Smooth ride?

USA TODAY Sports Weekly - - INSIDE - John Per­rotto

Cleve­land bets on the im­mensely tal­ented Michael Brant­ley, and his health may de­ter­mine how far it goes.

Which hot prospects could be mov­ing to ma­jors? Page 9

CLEVE­LAND – Michael Brant­ley is known as “Dr. Smooth,” and it is one of the most fit­ting names in base­ball.

The In­di­ans left fielder never seems to get rat­tled with his even-keeled per­son­al­ity.

He is also con­sid­ered one of the most fun­da­men­tally sound play­ers in the game and makes ev­ery­thing he does on the field look easy.

“I know the fans have a lot of fun with it, and that’s re­ally cool,” Brant­ley said of the nick­name, which was given to him by Cleve­land Plain Dealer sports colum­nist Den­nis Manoloff. “I just try to go out there ev­ery day and take care of busi­ness.

“I ap­pre­ci­ate peo­ple say­ing I make it look it easy, but it’s not easy. It’s a dif­fi­cult game to play and I put a lot of work into it. I never take it for granted, be­cause you never know what can hap­pen in this game.”

Brant­ley has learned that from ex­pe­ri­ence.

In 2014, he was se­lected to his first All-Star Game and fin­ished third in the Amer­i­can League MVP vot­ing as he hit .327 with 20 home runs and 23 stolen bases.

Brant­ley fol­lowed the next sea­son with a .310 bat­ting av­er­age, an Amer­i­can League-lead­ing 45 dou­bles, 15 home runs and 15 steals.

How­ever, Brant­ley suf­fered a torn labrum in his right (non­throw­ing) shoul­der late in the 2015 sea­son while at­tempt­ing to make a div­ing catch. He was lim­ited to 11 games the fol­low­ing sea­son af­ter hav­ing surg­eries on his shoul­der and right bi­ceps.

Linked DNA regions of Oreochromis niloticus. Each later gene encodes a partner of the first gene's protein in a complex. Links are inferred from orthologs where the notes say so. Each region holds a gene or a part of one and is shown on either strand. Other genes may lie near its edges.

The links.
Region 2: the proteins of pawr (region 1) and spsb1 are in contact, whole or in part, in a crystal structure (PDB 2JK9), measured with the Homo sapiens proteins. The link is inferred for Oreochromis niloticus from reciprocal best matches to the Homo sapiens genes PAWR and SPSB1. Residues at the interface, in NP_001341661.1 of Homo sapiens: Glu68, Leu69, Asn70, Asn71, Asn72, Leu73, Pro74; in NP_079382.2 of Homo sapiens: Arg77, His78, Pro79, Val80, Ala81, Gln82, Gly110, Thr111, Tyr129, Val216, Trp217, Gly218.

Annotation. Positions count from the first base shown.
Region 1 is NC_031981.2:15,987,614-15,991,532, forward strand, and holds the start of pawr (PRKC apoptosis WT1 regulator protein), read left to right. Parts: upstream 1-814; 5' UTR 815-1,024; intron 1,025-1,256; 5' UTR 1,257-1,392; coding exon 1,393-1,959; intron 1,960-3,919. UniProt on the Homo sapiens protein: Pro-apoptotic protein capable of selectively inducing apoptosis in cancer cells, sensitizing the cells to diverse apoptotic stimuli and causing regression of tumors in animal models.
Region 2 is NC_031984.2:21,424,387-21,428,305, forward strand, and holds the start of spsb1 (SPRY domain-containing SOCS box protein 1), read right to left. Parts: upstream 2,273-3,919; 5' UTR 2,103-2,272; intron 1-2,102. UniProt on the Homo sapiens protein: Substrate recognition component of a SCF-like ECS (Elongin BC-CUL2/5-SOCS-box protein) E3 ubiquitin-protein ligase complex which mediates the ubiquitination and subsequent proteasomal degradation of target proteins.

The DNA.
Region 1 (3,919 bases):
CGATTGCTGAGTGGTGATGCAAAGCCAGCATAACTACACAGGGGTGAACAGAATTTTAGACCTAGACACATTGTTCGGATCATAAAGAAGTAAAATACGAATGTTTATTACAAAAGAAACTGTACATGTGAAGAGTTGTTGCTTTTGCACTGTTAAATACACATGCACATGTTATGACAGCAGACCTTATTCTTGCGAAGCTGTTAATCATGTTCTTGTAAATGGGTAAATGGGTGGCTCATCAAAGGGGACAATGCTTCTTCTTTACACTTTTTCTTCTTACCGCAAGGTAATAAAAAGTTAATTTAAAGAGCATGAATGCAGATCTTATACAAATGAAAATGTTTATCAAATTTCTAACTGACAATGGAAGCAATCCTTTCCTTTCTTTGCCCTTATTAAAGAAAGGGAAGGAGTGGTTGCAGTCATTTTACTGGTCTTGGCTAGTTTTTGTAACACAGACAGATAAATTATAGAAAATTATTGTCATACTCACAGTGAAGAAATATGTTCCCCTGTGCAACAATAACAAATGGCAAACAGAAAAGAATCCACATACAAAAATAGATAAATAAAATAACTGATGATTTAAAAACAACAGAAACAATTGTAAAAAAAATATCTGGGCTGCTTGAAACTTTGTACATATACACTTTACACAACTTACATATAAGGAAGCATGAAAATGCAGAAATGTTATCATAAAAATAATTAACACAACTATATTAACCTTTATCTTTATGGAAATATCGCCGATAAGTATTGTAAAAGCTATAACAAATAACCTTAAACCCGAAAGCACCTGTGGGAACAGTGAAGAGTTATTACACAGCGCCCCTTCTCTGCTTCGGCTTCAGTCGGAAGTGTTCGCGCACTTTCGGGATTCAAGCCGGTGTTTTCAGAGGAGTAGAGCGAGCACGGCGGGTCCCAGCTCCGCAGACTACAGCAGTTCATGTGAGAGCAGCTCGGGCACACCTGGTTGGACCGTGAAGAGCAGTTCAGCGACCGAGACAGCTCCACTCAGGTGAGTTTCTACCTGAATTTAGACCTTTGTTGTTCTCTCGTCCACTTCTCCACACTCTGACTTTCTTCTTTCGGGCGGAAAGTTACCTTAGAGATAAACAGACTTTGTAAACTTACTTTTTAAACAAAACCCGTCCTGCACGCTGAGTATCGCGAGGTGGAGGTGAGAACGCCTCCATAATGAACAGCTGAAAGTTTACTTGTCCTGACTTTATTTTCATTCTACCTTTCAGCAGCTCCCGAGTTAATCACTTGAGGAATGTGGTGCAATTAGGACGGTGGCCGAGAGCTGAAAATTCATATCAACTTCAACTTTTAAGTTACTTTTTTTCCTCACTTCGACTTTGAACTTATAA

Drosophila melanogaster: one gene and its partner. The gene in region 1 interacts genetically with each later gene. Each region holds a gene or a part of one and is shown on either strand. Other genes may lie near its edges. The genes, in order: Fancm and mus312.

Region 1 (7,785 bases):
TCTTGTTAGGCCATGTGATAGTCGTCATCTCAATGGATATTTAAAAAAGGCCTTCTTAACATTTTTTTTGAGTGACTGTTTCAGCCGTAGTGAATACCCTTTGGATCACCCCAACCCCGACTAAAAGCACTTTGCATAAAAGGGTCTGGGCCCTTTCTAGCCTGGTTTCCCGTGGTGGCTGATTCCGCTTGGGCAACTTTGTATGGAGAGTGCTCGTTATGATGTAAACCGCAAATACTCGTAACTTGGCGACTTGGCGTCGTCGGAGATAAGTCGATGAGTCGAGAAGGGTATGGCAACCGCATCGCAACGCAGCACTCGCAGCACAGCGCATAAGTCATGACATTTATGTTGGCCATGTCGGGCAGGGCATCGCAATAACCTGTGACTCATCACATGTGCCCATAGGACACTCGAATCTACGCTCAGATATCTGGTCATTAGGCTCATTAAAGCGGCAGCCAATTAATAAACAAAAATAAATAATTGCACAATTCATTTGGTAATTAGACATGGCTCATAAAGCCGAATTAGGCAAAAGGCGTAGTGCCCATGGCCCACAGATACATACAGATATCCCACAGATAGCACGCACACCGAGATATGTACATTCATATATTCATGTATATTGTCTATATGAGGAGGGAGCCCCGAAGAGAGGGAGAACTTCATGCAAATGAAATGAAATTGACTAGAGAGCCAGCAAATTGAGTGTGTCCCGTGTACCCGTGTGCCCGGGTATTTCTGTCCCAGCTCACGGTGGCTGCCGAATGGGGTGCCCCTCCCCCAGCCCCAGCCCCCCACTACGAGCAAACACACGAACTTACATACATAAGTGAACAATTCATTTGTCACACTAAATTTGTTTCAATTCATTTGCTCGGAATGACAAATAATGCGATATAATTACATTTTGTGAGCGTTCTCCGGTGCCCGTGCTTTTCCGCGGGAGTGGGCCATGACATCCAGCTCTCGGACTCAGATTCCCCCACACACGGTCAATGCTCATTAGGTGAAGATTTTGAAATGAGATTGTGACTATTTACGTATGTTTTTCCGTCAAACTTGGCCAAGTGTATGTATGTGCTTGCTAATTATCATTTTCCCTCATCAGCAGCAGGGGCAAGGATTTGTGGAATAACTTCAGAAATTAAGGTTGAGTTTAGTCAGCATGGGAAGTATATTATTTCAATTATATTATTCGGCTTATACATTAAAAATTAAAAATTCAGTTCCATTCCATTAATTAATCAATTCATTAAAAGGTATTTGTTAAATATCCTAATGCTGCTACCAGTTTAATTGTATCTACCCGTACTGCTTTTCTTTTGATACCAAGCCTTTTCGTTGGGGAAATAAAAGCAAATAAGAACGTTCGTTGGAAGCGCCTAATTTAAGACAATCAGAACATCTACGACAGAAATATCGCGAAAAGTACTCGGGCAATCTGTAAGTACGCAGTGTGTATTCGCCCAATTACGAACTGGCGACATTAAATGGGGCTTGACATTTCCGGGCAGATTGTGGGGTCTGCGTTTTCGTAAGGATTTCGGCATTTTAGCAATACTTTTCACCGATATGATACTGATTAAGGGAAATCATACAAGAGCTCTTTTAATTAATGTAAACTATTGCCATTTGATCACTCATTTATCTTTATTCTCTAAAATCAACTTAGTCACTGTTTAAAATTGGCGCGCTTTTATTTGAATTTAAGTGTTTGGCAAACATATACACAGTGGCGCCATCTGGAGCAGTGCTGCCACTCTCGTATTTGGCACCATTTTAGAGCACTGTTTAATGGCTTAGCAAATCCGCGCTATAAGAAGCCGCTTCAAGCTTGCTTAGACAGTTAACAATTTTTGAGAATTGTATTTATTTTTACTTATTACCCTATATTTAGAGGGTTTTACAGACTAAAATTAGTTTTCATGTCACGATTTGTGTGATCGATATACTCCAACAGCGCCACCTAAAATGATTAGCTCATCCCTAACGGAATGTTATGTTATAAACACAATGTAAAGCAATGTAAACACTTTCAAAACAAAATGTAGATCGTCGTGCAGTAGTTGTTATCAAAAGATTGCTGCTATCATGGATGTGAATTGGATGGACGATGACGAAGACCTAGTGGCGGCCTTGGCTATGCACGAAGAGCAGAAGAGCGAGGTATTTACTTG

Brant­ley bounced back to make the AL All-Star team last sea­son. How­ever, he sprained his right an­kle for the sec­ond time in two months Aug. 8 while track­ing a fly ball, wound up play­ing in a to­tal of 90 games and had surgery to sta­bi­lize the lig­a­ments in Oc­to­ber af­ter the In­di­ans lost to the Yan­kees in an AL Divi­sion Se­ries.

Yet Brant­ley did not pout or feel sorry for him­self dur­ing all the down­time of the last two sea­sons.

“He did what comes nat­u­rally to him, and that’s be the best team­mate he could pos­si­bly be,” In­di­ans man­ager Terry Fran­cona.

Play­ers of­ten say they do not feel like they are com­pletely part of the team when they are on the dis­abled list. Brant­ley im­mersed him­self in ev­ery­thing go­ing on with the In­di­ans even though he couldn’t play.

“I think it’s my per­son­al­ity,” Brant­ley said. “I love be­ing around my team­mates. I love talk­ing to them. I love mess­ing around with them and hav­ing fun with them. The more I’m around them, the bet­ter off I am.

“I stayed in the dugout the whole game to see if I could help in any­way, even if it was just to keep them mo­ti­vated or keep them loose. I tried to do what I could to still be part of the team.”

Brant­ley de­vel­oped a base­ball player’s mind-set early in life. His fa­ther, Mickey Brant­ley, was an out­fielder with the Mariners from 1986 to 1989 and had a three-year stint as the hit­ting coach with the Blue Jays from 2005 to 2007.

“It’s not easy when you’re not play­ing, but the one thing I learned early on about base­ball is that you can’t get too high or too low,” Brant­ley said. “I have a great group of guys in the club­house that are here to sup­port me and pick me up. I also have a good fam­ily that al­ways sup­ports me and picks me up.

“Times got a bit rough over the last two years, but my team­mates and my fam­ily were al­ways there, and I can’t thank them enough.”